March 20, 2010
Memorizing Scripts – No Shortcut for Hard Work

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It’s a Saturday night. Your actors have shown up for the final rehearsal for the sketch for jim-parsonstomorrow’s worship service. You really want to work on polishing the performance till it shines. And you’d be able to do it, too, if it wasn’t for that one guy.

You know who I’m talking about. It’s that one person who doesn’t have his or her lines memorized yet. But they’ll have them memorized by tomorrow, they promise. Of course, you know that you’ll be sweating through the entire performance, hoping that the lines all come out in the right order and that the action doesn’t grind to a halt while everybody looks blankly at each other waiting for someone to say their lines.


March 5, 2010
New To Church Drama? Try Readers’ Theatre

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Starting a drama ministry can be an intimidating task, especially if it’s something you or your church hasn’t tried before. You may have plenty of volunteers who are eager to take the stage but you don’t know what their stage personality is going to be like. Once they’re up in front of an audience, they may behave completely differently from rehearsals.

I’ve seen some people who were shy and reserved in real life. Rehearsals were excruciating. I cringed when I imagined what their performances would look like. I tried to be as encouraging as possible, hoping to get something close to a decent performance out of them. At least it would be a church audience, who are often kind even when we lay a rotten egg. But then something happened. That shy performer was a different person on stage. He was outgoing, energetic and fascinating to watch.


June 20, 2009
Church brings ‘Beneventi and Sons’ to life

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Sunrise Community Church near Sacremento, Calif., performed one of my favorite sketches, “Beneventi and Sons,” the week before Father’s Day. Chris Poppelreiter, who leads the church’s drama ministry, sent me a few photos. I’m always delighted to get a chance to see how others bring my work to life.

“Beneventi and Sons” is a modern retelling of the The Prodigal Son. The two characters are Nick, the older son, and the father, Pop, who runs an auto-repair shop in New York City. Nick is upset because Pop has given everyone the day off so he can throw a big party for his other son, who’s returned home after a five-year absence.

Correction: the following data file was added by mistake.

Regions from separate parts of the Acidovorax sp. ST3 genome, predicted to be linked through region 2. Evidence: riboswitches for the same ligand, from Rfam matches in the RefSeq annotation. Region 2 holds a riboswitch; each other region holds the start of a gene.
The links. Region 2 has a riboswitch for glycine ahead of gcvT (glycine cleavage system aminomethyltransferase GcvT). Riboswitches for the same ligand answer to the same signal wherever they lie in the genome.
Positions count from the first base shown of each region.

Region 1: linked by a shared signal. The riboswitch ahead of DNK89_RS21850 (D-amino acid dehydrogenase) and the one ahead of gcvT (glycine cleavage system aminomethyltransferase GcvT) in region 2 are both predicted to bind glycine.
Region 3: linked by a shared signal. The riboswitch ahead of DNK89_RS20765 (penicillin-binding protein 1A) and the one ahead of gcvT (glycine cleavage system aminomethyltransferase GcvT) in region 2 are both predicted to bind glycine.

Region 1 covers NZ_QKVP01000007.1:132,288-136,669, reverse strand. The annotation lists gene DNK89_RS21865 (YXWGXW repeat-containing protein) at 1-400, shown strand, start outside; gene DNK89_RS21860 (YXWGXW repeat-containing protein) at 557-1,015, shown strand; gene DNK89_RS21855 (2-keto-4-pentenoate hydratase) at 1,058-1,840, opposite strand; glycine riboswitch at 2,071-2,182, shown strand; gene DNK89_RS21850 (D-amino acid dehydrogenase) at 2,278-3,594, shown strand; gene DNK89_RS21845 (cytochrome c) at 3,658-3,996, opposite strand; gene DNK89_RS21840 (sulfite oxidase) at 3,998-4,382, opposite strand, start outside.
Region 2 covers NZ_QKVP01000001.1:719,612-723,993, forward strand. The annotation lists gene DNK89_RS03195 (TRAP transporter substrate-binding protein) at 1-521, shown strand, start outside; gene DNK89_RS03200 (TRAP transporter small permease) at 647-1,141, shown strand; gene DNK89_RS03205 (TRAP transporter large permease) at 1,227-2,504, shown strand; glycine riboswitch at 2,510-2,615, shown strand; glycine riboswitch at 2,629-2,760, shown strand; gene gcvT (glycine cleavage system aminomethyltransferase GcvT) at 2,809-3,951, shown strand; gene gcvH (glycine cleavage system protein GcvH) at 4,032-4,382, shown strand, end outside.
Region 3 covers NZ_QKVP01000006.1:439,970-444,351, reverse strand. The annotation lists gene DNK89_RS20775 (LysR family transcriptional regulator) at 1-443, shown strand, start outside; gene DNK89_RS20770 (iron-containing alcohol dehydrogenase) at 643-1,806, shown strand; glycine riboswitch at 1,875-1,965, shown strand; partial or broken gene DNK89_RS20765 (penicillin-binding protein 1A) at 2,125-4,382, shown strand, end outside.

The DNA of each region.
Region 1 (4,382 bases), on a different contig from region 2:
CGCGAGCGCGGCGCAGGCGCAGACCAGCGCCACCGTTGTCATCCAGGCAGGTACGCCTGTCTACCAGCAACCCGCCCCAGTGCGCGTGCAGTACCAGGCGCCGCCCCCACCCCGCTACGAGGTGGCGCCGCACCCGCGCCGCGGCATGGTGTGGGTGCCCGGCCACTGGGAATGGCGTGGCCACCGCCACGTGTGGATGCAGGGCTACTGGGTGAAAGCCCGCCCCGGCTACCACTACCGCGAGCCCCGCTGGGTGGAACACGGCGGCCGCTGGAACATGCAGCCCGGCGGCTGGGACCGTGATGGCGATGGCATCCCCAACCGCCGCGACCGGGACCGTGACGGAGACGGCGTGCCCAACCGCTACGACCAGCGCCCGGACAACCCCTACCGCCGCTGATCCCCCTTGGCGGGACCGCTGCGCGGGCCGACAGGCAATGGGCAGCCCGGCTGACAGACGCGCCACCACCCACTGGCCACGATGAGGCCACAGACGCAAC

December 7, 2008
A scene from “The Road to Bethlehem”

Posted by Michael in : Acting , 1 comment so far

For several years now, I’ve been privileged to have Pflugerville Community Church in Texas stage my one-act Christmas drama, “The Road to Bethlehem.” I’ve seen photos of their productions, heard about the thousands of people who have taken the journey, and received many kind notes of appreciation from church members.

By reviewing the photos, I could tell the church made a significant commitment to tell the story well, to help bring this Christmas story to life. This year, first through the miracle of Facebook, I was able to see a video of one of the scenes. The scene features the characters of Zechariah and Elizabeth. The two actors portraying these characters have fantastic chemistry. The scene is available on YouTube now, and I’ve posted it here for you to enjoy.

A special thank-you to my good friend, Heidi, at Pflugerville Community Church. She was kind enough to send me the video of this scene. We’ve exchanged many e-mails over the years as the members of her church brought this drama to life. If you’re interested in staging “The Road to Bethlehem” at your church for Christmas 2009, you can order a reading copy and send me an e-mail for more info about performance rights.